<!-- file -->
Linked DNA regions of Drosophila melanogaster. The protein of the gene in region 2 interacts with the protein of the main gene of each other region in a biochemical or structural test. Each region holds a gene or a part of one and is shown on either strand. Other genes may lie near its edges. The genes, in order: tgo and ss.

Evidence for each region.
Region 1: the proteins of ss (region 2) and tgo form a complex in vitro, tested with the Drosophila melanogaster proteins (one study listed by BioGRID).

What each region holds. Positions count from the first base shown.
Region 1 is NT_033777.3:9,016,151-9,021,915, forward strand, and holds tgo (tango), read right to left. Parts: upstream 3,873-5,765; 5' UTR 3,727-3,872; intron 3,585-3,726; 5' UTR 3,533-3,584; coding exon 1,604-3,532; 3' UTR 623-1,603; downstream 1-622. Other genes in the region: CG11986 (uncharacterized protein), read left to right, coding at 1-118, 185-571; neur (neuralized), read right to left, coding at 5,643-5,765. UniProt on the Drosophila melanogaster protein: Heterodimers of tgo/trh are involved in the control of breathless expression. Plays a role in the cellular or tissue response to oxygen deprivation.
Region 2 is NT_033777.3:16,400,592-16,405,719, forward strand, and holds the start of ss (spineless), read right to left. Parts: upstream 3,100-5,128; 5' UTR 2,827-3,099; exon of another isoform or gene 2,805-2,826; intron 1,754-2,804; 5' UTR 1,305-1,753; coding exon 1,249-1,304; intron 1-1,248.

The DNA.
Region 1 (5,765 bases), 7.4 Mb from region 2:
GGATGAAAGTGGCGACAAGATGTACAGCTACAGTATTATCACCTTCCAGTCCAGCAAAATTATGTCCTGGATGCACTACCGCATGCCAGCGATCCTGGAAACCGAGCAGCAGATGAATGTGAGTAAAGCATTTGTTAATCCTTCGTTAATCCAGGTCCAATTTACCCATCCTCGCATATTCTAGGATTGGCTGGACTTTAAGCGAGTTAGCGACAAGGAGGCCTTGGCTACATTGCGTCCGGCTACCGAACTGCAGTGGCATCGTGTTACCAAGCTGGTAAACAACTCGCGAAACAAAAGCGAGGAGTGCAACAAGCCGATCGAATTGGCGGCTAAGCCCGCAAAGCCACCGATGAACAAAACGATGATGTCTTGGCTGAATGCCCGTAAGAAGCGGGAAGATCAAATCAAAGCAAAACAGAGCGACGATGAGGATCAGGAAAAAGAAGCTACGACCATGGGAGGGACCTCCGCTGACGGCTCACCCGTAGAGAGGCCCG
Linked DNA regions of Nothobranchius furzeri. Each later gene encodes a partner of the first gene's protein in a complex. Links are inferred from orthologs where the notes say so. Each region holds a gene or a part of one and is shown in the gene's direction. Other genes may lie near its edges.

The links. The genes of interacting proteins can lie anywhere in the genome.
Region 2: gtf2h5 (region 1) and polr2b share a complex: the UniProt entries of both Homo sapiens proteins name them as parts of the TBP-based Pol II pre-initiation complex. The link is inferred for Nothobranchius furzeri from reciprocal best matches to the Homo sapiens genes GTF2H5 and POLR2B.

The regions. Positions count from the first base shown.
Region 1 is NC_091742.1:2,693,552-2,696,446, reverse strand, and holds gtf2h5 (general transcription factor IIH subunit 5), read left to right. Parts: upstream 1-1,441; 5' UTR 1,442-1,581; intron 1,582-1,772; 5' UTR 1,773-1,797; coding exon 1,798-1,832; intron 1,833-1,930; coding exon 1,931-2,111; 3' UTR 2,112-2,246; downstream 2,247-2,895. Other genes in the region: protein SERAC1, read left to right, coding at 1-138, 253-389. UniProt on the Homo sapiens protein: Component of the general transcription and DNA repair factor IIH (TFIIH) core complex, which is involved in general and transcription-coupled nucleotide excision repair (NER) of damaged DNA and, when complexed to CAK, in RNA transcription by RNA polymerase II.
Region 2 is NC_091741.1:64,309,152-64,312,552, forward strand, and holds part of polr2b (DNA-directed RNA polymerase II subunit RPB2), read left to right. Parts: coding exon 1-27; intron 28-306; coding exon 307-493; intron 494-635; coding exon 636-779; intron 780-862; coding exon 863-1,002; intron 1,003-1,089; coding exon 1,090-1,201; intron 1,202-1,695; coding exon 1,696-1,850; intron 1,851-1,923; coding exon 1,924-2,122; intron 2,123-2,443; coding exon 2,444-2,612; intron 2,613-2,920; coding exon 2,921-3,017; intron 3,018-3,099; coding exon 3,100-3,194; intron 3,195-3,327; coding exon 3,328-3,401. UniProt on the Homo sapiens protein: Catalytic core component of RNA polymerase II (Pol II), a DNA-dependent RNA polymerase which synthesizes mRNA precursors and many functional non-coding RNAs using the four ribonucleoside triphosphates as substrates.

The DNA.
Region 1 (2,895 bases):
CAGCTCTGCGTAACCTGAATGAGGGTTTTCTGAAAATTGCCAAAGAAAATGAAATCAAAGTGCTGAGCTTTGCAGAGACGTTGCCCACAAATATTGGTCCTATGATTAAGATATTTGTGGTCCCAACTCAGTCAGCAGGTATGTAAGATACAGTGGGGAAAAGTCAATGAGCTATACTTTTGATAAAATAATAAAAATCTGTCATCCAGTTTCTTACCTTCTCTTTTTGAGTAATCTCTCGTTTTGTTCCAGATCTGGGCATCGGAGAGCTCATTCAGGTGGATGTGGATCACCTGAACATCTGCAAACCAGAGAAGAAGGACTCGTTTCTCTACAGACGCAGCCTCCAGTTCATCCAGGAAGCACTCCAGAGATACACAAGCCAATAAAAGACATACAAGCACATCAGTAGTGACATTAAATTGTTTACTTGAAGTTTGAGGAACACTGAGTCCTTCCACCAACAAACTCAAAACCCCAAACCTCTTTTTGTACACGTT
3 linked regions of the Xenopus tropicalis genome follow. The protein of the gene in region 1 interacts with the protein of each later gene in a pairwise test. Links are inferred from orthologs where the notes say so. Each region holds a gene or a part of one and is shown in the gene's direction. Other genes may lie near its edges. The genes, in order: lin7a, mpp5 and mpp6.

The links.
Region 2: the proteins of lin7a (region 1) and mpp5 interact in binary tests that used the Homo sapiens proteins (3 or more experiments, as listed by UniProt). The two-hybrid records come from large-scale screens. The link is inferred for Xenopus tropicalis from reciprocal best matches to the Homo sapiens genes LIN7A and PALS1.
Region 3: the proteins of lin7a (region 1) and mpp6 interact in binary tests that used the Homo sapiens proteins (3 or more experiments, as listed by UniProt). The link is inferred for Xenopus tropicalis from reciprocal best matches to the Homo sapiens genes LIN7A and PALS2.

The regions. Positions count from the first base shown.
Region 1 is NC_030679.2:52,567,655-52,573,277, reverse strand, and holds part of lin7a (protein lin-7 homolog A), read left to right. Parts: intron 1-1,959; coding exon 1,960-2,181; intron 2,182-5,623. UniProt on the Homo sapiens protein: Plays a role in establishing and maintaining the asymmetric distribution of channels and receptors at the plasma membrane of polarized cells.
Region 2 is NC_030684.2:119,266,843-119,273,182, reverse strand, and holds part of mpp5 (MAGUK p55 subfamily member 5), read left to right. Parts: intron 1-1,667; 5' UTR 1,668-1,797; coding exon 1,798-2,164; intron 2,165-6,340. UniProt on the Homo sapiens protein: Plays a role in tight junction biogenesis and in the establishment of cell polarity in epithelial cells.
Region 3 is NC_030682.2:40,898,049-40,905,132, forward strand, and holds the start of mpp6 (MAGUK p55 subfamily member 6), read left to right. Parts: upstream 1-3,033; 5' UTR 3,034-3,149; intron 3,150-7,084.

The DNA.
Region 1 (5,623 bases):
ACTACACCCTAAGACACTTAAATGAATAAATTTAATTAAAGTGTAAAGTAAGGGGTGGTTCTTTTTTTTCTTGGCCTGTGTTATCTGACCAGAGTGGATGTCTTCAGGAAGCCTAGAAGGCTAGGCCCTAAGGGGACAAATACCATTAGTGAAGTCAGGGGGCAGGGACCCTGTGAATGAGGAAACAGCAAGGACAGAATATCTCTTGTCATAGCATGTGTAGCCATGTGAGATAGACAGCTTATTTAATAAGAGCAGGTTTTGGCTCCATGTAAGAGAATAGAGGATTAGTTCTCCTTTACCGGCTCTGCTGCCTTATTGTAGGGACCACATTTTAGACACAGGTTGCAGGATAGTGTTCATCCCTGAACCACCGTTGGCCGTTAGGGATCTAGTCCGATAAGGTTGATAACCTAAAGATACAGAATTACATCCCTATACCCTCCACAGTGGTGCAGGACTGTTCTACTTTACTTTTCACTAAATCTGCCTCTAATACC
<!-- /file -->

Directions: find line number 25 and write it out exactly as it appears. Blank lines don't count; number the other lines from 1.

Region 2 is NC_030684.2:119,266,843-119,273,182, reverse strand, and holds part of mpp5 (MAGUK p55 subfamily member 5), read left to right. Parts: intron 1-1,667; 5' UTR 1,668-1,797; coding exon 1,798-2,164; intron 2,165-6,340. UniProt on the Homo sapiens protein: Plays a role in tight junction biogenesis and in the establishment of cell polarity in epithelial cells.